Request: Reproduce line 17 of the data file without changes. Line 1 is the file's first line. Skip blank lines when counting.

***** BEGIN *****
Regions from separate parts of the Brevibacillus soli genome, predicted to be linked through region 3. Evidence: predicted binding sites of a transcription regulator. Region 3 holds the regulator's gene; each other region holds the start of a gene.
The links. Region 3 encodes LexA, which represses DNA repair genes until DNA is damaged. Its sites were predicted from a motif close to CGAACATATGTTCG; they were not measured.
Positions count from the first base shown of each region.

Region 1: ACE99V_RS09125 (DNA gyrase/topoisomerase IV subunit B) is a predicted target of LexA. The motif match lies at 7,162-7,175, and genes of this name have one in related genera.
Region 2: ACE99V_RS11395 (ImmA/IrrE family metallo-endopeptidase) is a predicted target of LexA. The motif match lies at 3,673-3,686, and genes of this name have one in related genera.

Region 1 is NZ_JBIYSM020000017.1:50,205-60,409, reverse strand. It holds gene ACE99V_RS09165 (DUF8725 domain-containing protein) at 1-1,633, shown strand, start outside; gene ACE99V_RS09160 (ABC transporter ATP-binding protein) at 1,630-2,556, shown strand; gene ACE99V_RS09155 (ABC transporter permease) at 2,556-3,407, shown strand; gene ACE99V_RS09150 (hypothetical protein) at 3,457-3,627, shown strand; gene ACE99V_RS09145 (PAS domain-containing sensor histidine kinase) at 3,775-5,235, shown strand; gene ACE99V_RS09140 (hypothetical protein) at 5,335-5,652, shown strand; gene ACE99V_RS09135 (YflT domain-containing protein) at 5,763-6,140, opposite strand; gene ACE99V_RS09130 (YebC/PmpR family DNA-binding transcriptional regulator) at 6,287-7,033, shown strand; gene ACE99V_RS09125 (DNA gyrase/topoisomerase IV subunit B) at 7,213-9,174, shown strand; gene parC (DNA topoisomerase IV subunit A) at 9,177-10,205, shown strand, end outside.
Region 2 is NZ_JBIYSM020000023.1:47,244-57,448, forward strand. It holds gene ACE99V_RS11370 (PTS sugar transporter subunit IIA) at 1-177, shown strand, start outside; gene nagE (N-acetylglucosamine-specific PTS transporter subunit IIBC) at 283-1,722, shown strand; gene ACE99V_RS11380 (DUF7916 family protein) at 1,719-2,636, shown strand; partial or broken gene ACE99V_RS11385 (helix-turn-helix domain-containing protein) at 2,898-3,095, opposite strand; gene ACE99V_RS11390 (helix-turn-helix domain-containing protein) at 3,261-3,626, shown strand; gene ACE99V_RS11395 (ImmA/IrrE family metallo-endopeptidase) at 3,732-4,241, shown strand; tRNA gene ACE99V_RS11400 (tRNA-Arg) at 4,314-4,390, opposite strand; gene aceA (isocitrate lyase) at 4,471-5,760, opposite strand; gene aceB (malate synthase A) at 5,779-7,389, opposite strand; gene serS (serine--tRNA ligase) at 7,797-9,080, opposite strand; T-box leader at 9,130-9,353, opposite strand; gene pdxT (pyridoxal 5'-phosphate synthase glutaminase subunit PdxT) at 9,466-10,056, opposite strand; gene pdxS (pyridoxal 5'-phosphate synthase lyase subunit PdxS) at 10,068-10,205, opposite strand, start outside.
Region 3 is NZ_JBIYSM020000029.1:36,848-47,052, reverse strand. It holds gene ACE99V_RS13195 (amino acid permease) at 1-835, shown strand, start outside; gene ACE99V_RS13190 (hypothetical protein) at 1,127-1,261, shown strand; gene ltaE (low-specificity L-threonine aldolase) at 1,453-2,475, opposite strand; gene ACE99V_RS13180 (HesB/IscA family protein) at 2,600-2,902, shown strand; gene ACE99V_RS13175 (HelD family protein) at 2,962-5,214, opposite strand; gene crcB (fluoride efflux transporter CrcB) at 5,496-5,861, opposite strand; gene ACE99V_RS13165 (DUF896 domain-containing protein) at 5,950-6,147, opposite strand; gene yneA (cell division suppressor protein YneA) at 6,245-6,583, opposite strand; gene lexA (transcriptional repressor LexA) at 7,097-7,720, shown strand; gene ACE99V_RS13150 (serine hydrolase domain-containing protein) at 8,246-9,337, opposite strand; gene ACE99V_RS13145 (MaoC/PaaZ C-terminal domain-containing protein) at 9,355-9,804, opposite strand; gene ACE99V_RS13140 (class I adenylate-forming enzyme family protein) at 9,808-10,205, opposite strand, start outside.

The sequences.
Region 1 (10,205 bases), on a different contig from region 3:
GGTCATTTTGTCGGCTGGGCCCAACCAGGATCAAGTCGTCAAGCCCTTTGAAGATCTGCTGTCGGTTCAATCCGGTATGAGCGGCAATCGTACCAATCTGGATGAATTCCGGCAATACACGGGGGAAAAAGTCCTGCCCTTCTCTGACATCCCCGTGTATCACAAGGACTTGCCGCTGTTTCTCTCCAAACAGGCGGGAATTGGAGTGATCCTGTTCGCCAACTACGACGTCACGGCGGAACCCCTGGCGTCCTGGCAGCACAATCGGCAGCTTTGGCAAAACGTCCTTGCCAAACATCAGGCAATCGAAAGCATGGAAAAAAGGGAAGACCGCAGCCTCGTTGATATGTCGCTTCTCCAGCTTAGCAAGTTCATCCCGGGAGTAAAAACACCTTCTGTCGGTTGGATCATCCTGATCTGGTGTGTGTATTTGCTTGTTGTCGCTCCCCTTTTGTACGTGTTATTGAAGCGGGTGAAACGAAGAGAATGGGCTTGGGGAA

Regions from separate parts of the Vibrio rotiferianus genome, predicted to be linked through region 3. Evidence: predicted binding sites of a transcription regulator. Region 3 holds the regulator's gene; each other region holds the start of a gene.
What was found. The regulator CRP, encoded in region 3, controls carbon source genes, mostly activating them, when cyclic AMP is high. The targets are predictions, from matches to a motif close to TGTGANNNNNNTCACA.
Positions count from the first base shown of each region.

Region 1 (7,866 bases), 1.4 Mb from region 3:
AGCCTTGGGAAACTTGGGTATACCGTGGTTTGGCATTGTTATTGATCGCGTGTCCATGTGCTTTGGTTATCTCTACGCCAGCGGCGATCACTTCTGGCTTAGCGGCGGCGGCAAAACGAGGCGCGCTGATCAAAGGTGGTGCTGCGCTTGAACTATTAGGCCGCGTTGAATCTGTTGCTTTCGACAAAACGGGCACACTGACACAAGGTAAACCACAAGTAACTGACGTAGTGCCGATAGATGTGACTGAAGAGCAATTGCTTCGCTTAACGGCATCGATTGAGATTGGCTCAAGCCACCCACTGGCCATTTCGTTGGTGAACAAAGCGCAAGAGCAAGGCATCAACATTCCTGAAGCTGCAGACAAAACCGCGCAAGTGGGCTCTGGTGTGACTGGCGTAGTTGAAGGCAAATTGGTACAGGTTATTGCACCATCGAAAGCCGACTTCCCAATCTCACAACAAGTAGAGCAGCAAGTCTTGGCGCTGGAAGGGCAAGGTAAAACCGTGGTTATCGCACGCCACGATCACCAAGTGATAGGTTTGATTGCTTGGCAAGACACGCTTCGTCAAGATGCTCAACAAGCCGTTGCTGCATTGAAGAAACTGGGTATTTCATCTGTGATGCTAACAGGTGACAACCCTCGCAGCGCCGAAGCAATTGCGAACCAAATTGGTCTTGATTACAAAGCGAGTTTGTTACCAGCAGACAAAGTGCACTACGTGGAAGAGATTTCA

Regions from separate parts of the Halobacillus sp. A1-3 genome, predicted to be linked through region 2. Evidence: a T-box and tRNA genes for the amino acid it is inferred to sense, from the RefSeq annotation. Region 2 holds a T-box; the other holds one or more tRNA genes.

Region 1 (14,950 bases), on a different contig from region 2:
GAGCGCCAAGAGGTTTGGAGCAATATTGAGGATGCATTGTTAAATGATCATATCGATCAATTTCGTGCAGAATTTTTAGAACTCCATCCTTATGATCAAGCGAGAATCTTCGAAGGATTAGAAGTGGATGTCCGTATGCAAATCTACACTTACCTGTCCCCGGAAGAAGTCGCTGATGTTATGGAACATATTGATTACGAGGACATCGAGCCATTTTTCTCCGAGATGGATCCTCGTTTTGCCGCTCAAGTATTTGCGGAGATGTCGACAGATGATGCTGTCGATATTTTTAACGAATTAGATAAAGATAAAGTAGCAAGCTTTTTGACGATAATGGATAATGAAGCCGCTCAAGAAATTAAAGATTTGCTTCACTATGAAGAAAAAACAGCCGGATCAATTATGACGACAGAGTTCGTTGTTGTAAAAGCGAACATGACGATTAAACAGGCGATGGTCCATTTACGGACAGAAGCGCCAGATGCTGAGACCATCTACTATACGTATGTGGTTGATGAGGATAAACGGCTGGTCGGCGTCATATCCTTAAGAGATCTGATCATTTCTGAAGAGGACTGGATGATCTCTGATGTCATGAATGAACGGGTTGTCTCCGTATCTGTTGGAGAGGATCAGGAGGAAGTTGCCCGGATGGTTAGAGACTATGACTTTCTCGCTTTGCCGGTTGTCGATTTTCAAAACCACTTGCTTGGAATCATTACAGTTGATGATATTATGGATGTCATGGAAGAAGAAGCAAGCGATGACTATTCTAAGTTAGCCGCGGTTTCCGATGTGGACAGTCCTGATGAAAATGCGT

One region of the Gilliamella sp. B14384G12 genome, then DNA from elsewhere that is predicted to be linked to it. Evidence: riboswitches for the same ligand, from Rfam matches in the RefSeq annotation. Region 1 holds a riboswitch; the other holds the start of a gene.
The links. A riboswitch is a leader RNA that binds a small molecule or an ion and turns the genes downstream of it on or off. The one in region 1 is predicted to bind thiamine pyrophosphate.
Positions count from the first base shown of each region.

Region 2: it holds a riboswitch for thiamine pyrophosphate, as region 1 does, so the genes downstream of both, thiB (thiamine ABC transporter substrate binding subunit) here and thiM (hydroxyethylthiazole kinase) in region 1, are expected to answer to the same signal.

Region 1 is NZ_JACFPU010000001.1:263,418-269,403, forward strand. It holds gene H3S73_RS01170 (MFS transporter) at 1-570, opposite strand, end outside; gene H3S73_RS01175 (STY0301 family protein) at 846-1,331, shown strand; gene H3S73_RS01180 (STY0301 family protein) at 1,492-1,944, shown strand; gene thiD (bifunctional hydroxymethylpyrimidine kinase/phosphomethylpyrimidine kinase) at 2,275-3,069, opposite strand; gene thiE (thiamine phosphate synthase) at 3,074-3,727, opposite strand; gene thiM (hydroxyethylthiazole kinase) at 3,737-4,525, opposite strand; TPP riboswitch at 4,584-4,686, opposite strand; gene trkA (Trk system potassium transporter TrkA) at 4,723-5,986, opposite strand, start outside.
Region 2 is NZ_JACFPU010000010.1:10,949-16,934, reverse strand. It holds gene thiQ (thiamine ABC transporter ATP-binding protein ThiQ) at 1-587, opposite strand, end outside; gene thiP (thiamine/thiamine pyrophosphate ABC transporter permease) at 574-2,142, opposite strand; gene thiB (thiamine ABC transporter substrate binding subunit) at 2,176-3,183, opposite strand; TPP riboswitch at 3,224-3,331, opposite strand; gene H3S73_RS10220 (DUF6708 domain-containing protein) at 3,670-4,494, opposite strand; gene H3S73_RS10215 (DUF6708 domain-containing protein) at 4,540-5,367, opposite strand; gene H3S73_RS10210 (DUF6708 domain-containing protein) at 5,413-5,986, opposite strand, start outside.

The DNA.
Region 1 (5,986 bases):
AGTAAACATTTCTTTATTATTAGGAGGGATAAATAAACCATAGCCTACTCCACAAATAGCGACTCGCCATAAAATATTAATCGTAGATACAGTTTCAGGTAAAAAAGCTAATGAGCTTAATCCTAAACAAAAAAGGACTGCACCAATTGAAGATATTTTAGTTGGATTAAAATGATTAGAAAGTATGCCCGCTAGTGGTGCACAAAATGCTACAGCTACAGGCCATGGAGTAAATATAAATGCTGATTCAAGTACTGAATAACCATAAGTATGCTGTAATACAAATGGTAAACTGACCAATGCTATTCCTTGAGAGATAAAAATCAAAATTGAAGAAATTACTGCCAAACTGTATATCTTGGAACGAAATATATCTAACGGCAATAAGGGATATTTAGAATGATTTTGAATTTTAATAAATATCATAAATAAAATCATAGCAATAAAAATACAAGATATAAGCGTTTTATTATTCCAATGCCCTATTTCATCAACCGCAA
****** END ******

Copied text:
Regions from separate parts of the Halobacillus sp. A1-3 genome, predicted to be linked through region 2. Evidence: a T-box and tRNA genes for the amino acid it is inferred to sense, from the RefSeq annotation. Region 2 holds a T-box; the other holds one or more tRNA genes.